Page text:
A Monday morning.
And it’s dark outside.
I mean like, middle-of-the-night dark.
On Friday, Renata at the language school asked me if I wanted a new student.
I wasn’t crazy about the time, but I needed the extra income, so I said “Yes.”
But now, walking toward the metro station and feeling my nose start to freeze, I was having second thoughts…
Luckily I manage to find the address without getting lost. Although I’ve been in the city for seven months already, it’s still easy to end up on the wrong street and late for my lesson.
I speak to the receptionist but she doesn’t hear a word I said. The second a receptionist hears English they know you’re an English teacher and lead you to the conference room.
While I’m waiting for my student to arrive, I unpack my gear – a blank sheet of paper, a pen, a dictionary – and a minute later Mr. Novak walks in and introduces himself.
After some small talk we get down to business.
“What would you like to work on?” I ask.
And then I hear them…
The five sweetest words every (lazy) English teacher secretly wants to hear.
“I just want to talk.”
This means no lesson planning.
No correcting homework.
No remembering difficult grammar rules.
In fact, no work at all.
Drinking free coffee and getting paid to discuss politics and listen to office gossip.
Not the worst job in the world.
But then, as my first year in Prague turned into my second and then my third, I began to notice something.
Although I saw these “just talk” students for one or two hours a week, and while their fluency improved, often they stayed stuck in other areas.
Their vocabulary stayed the same.
They made the same mistakes.
And their accent remained unchanged.
There was something missing.
And that missing something can be the difference between improving a lot or just improving a little.
In his Ted talk, Eduardo Briceño says that while people can do the same job for years, most won’t improve.
The reason, he says, is because they always perform and never do any practice.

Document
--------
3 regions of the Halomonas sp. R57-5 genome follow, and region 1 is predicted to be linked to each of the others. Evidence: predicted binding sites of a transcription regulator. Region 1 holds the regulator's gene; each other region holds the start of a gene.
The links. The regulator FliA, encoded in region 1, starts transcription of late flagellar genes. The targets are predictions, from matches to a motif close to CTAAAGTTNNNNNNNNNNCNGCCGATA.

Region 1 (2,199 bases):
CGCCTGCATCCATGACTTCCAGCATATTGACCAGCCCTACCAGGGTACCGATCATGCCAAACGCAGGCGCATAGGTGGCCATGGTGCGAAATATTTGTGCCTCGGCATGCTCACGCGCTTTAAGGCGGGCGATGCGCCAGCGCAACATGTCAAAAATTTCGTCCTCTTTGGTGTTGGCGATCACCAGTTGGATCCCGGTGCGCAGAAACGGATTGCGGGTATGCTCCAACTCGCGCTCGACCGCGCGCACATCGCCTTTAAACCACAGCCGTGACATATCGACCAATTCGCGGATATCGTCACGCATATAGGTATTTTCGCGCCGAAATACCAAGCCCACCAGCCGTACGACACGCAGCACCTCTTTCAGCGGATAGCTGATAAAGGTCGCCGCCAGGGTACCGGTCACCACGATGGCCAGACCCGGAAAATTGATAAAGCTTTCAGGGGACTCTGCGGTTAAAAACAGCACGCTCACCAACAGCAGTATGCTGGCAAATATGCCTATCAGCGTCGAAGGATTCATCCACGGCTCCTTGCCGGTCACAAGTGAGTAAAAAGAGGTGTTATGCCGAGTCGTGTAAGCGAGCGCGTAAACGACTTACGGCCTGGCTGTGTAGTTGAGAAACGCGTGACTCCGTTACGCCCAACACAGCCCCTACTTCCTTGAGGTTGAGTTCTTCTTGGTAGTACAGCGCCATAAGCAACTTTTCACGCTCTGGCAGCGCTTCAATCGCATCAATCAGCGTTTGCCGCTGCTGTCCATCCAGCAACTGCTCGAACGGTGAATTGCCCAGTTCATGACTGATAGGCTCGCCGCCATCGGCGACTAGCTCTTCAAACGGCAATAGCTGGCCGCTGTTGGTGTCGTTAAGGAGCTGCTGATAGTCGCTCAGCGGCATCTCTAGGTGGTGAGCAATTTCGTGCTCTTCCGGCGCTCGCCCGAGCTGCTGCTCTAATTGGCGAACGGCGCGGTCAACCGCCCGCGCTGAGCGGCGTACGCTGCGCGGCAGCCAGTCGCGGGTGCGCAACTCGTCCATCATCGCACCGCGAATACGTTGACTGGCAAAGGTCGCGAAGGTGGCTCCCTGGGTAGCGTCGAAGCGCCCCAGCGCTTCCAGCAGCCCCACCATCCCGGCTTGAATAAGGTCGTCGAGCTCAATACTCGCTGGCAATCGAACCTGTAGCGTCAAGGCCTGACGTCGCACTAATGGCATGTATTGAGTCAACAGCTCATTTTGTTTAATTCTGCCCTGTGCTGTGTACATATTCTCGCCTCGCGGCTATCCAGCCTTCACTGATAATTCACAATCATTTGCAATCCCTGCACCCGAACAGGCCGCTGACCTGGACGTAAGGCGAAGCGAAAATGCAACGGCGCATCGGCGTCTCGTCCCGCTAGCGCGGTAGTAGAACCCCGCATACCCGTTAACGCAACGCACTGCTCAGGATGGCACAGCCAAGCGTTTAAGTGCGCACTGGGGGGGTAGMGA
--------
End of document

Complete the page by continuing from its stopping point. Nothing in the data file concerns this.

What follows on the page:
Compare this to a professional musician who divides his time between playing his instrument and practising it.
On Friday night he performs at a jazz club. But on Monday morning in his apartment by himself he’s practicing.
So that’s the first step — you have to practice.
Next, it has to be the right kind of practice.
Anders Ericsson, whose research was the basis for Malcolm Gladwell’s 10,000 hour rule, recommends “deliberate practice.”
Here’s how to do deliberate practice:
1. The activity must be challenging
2. You must have a goal while practicing
3. You must get immediate feedback
During a meeting or on a phone call with a client, I recommend performing.
But during your lesson with your teacher, I recommend practicing.
Here’s one way you can use deliberate practice to improve your speaking.
Use The Echo Technique
What’s an echo?
If you stand on the edge of a canyon or at the entrance to a cave and shout “Hello!” and a second later you hear “Hello!” that’s an echo.
The echo technique means you’re echoing what your teacher says.
Here’s how to do that:
First, listen carefully. It’s surprising to me how many students during lessons, and people in general, just don’t listen.
Second, pick something you want to improve. This could be vocabulary, verb tenses, or accent.
Third, copy that one thing during your conversation
Use the same words or verb tenses or intonation you hear your teacher using.
Finally, you must ask your teacher for immediate feedback and then try again until you get it right.
Click here for a demonstration of the echo technique.
WHAT DO YOU THINK?
So what do you think?
Is this something you’ve tried?
Has another technique worked well for you?
Please share below.